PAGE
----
New Mexico October 09, 2017
This County In New Mexico Was One Of The Most Dangerous Places In The Nation In The 1870s
Back in the late 1870s, Colfax County was a dangerous place. It was home to bawdy mining camps, range wars, Indian conflicts, and deadly gunplay. Below, take a peek at what was going on in Colfax County in the 1870s.
Cimarron, especially, would have made it on the "most dangerous towns" list.
An 1870s issue of the Las Vegas (NM) Gazette once reported, "Everything is quiet at Cimarron. Nobody has been killed in three days."
In Spanish, Cimarron means "wild and unruly."
Beyond the meaning, the origin of the town's name is up for debate. Some say the name referred to the local bighorn sheep. Others say the name came from the "wild" river nearby that frequently flooded the area.
Whatever the origin, this stop on the Santa Fe Trail (now a flourishing town) became the County Seat of Colfax County in 1872. Already known for its wild reputation, the 1870s were some of the rowdiest ever for the town.
Gunslinger Robert "Clay" Allison is known as the man who never killed anyone who didn't need killing.
Allison is one of the infamous names associated with Colfax County. Among his bad deeds, Allison shot a rival gunman (Chunk Colbert) after they had lunch together at the Clifton House. According to legend, when asked why he had lunch with the man in the first place, Allison replied, "Because I didn't want to send a man to hell on an empty stomach."
Chunk Colbert was another Colfax County baddie.
Originally from Texas, Colbert was a gunfighter, rumored to have killed seven men. However, his only confirmed kill was a Cimarron man who Colbert suspected was sleeping with his wife. Colbert was killed by Allison in 1875.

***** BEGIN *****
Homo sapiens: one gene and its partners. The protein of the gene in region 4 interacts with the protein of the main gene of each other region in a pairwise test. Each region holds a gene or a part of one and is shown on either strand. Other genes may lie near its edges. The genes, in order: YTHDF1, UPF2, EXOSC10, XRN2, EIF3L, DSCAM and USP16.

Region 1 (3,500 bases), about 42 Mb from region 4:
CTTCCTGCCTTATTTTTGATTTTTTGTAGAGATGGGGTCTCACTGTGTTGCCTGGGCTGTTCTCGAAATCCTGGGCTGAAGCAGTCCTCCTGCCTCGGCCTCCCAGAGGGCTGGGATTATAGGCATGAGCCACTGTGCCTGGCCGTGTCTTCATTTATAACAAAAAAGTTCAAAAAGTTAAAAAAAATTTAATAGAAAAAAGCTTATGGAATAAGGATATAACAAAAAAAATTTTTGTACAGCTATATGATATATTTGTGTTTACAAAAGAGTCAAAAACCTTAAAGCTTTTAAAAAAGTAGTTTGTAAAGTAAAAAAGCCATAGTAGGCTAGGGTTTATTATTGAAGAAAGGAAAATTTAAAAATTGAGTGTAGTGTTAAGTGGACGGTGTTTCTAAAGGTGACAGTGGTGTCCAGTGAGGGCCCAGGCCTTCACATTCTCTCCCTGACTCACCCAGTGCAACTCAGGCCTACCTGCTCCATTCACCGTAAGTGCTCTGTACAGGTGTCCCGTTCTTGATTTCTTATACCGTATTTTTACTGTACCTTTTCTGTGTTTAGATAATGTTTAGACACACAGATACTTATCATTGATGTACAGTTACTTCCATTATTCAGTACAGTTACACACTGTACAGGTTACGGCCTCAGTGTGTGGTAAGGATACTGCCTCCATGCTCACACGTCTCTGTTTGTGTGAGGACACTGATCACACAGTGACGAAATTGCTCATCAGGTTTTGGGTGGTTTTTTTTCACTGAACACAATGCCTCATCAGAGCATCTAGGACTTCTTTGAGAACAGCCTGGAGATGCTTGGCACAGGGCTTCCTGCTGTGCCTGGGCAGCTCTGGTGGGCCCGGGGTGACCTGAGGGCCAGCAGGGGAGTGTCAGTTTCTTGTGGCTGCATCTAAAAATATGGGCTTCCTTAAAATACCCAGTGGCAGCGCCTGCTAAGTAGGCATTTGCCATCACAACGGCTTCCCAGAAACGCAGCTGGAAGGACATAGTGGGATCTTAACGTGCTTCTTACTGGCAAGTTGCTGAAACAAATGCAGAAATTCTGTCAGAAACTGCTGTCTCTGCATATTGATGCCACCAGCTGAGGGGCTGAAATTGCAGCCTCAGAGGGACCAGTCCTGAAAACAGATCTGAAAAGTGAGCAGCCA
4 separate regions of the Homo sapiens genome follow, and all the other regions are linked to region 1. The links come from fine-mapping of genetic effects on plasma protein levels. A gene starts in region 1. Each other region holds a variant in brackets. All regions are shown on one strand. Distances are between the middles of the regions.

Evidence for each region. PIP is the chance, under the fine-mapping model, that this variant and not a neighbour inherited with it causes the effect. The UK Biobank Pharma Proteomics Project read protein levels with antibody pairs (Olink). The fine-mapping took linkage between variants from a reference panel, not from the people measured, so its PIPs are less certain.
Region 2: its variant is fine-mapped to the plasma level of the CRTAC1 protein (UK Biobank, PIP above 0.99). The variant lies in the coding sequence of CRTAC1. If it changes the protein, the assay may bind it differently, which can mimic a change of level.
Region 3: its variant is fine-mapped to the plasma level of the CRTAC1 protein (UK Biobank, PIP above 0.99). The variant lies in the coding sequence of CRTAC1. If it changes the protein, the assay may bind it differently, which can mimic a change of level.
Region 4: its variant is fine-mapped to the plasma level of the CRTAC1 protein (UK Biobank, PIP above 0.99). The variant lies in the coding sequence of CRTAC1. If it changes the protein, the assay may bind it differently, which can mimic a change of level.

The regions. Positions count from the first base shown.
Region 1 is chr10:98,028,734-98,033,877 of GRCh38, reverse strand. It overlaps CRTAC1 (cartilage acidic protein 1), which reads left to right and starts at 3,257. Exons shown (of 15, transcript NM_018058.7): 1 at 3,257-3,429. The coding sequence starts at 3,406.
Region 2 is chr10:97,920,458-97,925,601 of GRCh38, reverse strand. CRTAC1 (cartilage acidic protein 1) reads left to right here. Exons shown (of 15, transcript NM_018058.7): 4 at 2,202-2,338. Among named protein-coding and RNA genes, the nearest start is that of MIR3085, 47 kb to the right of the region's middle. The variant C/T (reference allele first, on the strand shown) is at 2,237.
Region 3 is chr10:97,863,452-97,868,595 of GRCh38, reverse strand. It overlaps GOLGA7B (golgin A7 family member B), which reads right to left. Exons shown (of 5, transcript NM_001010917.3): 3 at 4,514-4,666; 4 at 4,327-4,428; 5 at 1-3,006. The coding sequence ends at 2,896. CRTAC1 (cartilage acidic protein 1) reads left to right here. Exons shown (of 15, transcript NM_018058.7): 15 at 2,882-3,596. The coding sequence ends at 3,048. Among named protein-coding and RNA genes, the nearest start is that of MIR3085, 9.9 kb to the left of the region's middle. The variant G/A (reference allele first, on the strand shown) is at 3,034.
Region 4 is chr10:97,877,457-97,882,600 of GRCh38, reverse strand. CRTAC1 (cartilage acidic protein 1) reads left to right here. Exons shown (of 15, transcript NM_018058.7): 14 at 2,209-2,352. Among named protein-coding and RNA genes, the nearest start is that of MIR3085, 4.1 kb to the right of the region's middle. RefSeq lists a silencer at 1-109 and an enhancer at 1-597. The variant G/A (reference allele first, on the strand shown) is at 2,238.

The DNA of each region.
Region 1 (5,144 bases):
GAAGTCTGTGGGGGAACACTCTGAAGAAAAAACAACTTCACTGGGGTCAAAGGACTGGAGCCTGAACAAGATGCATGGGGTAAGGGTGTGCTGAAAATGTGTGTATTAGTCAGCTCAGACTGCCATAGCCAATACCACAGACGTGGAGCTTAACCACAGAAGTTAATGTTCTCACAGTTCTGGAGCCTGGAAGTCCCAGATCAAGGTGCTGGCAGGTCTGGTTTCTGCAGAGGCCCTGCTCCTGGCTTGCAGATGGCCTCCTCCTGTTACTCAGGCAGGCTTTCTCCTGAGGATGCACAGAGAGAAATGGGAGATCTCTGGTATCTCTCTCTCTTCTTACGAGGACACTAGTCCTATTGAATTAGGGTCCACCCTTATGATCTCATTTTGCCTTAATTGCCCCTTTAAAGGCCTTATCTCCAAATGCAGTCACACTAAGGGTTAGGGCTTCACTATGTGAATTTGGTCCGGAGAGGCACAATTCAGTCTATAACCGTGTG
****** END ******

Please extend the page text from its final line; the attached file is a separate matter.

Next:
Francisco "Pancho" Griego made the mistake of tangling with Clay Allison too.
Griego was a bad dude with a bad temper. He once killed three cavalry men over a card game. Later, when his buddy, Cruz Vega (suspected of killing a local priest and sparking the Colfax County War), was lynched by a mob headed by Clay Allison, he decided to get revenge by killing Allison. Griego, however, ended up being killed by Allison.
(Shown: Old County Courthouse)
Violence escalated with the Colfax County War
The area around and including Colfax County was part of a large land grant administered by Lucien Maxwell. Due to trouble administering the grant, Maxwell sold the land. As a result, local residents and Indians were forced to give up their holdings or be evicted. When the spokesperson for the local "squatters," Reverend F. J. Tolby, was murdered, the Colfax County War began.
(Shown: Lucien B. Maxwell House).
Indian skirmishes were dangerous too.
Land near Cimarron was reserved for local Utes and Jicarilla Apaches. Like other local residents, the Indians received supplies at the Aztec Grist Mill, in Cimarron. Since gold had been discovered and the land had been sold, tensions with the natives had been brewing. In 1875 shots were fired in a skirmish between the Indian Agents and a band of Indians. Several Indians and a government agent were wounded. One Indian was arrested but was killed in a fight at the jail. The Indians were relocated in 1876.
The Cimarron jail, built in 1872, was in use until the 1960s.
The jail was surrounded by a 10-foot-high wall that was four-feet thick. Continuing the rowdy reputation of the area, the wall was dynamited in the 1900s during a jailbreak. The jail was renovated in 1998. If you visit, you may still be able to see parts of the wall.
Today you can take a historic walking tour through Old Town Cimarron. The tour includes 14 historic sites that date back to the mid-1800s, like the old jail, stage office, and the St. James Hotel. Be sure to visit the Old Mill Museum too.
Special thanks to the New Mexico Farm and Ranch Heritage Museum and the Cimarron Chamber of Commerce for their help with images and permissions.